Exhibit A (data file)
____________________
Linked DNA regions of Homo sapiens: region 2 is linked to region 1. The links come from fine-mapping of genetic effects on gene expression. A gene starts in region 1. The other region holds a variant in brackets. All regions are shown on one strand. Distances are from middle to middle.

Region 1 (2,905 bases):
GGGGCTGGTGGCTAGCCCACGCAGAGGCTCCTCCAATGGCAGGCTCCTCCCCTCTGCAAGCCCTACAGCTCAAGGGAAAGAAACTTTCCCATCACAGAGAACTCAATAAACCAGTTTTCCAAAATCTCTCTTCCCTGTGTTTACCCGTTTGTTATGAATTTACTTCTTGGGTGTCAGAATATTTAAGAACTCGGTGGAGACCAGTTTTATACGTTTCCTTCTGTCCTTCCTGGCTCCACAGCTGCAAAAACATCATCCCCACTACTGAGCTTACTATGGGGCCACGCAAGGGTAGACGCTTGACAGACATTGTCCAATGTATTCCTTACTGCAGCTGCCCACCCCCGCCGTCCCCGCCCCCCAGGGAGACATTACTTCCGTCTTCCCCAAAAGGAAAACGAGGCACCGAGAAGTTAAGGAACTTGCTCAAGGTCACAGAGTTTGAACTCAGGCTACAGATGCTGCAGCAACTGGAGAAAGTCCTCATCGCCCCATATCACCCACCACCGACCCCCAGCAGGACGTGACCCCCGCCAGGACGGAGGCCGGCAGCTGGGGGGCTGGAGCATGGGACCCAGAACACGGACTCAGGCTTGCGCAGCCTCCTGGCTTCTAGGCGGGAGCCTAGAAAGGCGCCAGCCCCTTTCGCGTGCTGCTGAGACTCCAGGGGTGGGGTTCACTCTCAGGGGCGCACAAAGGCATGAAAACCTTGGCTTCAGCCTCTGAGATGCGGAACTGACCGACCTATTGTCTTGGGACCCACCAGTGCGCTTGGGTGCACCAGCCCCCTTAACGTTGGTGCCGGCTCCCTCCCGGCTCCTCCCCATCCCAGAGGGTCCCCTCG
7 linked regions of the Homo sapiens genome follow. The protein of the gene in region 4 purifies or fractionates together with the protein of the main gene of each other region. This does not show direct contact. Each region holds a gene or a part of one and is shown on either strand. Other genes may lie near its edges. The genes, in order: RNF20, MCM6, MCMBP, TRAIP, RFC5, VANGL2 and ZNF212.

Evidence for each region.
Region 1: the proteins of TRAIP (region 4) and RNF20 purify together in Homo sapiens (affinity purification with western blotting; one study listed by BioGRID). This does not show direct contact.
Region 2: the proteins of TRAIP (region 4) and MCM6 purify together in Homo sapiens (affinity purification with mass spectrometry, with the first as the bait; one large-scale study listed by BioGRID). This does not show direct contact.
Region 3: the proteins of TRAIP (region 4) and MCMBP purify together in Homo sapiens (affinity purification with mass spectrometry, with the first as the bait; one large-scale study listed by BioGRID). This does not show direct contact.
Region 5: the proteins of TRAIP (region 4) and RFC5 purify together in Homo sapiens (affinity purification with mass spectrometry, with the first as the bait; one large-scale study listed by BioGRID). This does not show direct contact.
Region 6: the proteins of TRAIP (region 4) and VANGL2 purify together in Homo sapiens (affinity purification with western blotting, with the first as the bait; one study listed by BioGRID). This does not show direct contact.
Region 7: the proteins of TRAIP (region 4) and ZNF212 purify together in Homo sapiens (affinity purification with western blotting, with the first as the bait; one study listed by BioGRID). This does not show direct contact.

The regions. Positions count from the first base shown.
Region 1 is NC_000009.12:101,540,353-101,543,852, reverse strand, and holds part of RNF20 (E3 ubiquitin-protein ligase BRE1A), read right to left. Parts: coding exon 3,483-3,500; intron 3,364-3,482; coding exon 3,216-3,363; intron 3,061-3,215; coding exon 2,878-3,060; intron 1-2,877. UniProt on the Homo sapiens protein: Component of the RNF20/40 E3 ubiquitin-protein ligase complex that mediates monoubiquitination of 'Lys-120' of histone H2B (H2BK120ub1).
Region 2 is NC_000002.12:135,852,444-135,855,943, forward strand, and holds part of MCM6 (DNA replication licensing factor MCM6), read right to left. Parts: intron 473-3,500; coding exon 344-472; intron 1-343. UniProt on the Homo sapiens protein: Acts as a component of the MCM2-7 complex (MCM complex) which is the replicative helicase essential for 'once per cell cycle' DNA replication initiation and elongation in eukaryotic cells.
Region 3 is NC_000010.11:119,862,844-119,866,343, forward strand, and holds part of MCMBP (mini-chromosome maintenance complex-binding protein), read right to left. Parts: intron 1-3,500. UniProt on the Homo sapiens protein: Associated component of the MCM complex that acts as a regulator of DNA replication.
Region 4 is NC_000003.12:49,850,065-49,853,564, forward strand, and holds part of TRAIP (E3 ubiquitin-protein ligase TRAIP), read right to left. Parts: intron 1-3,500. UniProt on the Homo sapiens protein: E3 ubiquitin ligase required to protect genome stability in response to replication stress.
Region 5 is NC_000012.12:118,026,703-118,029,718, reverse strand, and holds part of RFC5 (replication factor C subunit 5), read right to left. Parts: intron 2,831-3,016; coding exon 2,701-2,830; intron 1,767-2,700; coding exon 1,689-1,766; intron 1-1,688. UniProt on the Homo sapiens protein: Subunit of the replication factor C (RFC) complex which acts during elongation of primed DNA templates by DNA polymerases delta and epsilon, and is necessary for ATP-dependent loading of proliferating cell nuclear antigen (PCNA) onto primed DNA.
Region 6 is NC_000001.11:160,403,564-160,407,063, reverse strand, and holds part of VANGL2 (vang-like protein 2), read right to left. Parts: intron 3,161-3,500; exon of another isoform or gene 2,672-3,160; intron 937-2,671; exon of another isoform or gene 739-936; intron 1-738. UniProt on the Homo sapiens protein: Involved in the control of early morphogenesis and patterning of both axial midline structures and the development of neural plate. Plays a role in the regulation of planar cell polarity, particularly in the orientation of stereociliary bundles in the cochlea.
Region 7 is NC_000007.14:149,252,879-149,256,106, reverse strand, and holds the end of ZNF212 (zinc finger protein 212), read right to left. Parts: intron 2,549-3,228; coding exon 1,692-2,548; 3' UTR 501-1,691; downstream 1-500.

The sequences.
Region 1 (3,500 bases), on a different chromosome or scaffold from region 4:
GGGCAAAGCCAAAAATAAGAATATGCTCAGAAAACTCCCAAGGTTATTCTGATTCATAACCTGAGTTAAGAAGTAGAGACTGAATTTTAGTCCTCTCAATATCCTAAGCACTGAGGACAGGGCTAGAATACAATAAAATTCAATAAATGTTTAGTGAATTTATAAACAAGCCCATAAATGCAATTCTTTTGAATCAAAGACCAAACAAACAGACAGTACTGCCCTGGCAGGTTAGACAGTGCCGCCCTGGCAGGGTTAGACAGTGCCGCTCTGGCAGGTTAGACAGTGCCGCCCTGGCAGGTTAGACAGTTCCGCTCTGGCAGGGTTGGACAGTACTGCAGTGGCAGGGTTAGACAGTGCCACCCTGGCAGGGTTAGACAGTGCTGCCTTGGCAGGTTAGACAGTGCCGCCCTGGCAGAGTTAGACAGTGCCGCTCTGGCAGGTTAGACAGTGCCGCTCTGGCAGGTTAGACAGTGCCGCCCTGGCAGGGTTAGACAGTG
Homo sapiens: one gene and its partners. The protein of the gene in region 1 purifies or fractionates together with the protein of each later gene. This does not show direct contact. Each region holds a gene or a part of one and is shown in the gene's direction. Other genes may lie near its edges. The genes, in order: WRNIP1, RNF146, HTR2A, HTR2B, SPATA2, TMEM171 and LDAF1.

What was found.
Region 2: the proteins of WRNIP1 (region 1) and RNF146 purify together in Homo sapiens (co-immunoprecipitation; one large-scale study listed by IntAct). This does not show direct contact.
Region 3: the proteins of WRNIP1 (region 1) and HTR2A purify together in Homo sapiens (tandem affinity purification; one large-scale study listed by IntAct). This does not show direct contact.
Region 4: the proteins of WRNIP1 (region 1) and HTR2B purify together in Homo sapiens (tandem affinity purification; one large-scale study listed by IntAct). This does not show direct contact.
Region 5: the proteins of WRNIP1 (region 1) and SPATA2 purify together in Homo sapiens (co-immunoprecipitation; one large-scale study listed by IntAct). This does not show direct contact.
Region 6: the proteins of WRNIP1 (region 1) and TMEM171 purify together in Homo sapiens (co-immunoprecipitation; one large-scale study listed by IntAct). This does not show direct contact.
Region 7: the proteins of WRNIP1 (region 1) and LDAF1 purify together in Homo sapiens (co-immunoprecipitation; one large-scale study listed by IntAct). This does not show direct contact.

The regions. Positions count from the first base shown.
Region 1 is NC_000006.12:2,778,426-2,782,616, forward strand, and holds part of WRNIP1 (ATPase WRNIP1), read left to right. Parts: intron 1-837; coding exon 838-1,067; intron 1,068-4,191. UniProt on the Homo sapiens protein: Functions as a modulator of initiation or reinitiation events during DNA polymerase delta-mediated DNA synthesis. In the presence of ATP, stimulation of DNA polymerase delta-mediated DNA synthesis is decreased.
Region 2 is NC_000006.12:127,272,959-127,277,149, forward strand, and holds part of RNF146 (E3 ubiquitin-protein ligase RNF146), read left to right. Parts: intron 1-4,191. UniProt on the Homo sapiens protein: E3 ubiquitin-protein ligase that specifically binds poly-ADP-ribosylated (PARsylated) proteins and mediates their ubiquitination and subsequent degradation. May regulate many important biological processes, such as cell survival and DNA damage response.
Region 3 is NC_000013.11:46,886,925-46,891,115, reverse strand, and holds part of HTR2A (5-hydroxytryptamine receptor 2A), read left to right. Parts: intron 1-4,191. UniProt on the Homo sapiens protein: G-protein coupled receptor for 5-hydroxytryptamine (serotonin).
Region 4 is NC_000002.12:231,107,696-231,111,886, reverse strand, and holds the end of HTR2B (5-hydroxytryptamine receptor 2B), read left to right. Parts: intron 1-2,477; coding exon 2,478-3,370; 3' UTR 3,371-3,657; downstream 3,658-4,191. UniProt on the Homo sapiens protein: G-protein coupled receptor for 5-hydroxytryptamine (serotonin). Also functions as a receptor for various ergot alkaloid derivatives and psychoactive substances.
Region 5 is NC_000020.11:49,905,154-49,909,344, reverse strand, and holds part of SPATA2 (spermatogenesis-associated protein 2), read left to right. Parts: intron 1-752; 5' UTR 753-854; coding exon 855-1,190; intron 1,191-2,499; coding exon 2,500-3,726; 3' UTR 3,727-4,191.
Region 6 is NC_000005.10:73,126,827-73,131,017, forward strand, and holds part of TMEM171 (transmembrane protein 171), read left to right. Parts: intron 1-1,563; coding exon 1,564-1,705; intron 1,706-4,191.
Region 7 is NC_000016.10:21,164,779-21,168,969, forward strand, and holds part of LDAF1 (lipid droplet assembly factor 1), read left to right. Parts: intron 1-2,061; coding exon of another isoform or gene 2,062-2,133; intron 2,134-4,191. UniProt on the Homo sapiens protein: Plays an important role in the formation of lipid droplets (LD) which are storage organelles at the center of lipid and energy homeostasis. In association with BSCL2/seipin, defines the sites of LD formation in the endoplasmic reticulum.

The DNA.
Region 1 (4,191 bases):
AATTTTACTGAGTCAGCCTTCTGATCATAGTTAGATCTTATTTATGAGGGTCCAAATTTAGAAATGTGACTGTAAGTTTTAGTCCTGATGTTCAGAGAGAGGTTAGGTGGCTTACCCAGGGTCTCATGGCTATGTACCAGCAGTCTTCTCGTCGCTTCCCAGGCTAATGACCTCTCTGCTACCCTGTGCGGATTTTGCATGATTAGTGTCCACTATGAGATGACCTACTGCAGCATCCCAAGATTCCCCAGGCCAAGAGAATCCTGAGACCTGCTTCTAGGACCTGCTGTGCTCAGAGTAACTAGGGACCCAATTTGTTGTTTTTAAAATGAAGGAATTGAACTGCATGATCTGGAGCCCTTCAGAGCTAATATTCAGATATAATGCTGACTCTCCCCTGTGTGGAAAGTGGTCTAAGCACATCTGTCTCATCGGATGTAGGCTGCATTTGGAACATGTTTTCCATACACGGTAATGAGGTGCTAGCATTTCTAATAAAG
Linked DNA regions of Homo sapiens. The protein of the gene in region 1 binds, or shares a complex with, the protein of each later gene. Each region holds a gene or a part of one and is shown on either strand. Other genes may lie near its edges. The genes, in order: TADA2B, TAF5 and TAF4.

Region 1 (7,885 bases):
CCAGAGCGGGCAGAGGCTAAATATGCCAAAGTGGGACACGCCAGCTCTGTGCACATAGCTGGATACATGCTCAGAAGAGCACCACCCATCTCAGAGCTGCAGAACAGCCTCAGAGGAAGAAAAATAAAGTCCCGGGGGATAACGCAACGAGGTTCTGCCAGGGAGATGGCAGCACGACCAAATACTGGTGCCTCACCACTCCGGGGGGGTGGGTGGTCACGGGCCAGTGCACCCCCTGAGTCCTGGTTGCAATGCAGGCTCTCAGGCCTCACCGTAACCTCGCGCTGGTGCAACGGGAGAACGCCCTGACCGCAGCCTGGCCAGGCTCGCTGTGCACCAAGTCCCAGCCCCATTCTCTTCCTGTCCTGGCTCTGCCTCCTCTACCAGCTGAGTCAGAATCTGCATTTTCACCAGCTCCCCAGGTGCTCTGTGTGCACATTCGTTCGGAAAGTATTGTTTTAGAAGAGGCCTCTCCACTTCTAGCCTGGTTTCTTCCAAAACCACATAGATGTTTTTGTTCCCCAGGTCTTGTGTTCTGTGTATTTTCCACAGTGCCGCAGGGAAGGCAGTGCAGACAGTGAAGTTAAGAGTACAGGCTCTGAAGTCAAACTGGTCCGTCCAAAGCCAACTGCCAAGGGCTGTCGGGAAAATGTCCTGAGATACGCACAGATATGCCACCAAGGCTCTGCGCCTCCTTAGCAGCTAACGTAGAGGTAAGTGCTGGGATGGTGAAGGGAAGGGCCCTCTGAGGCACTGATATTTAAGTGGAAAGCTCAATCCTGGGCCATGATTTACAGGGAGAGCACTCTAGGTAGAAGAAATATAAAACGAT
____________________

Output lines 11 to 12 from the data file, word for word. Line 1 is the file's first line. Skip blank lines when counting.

Region 7: the proteins of TRAIP (region 4) and ZNF212 purify together in Homo sapiens (affinity purification with western blotting, with the first as the bait; one study listed by BioGRID). This does not show direct contact.

The regions. Positions count from the first base shown.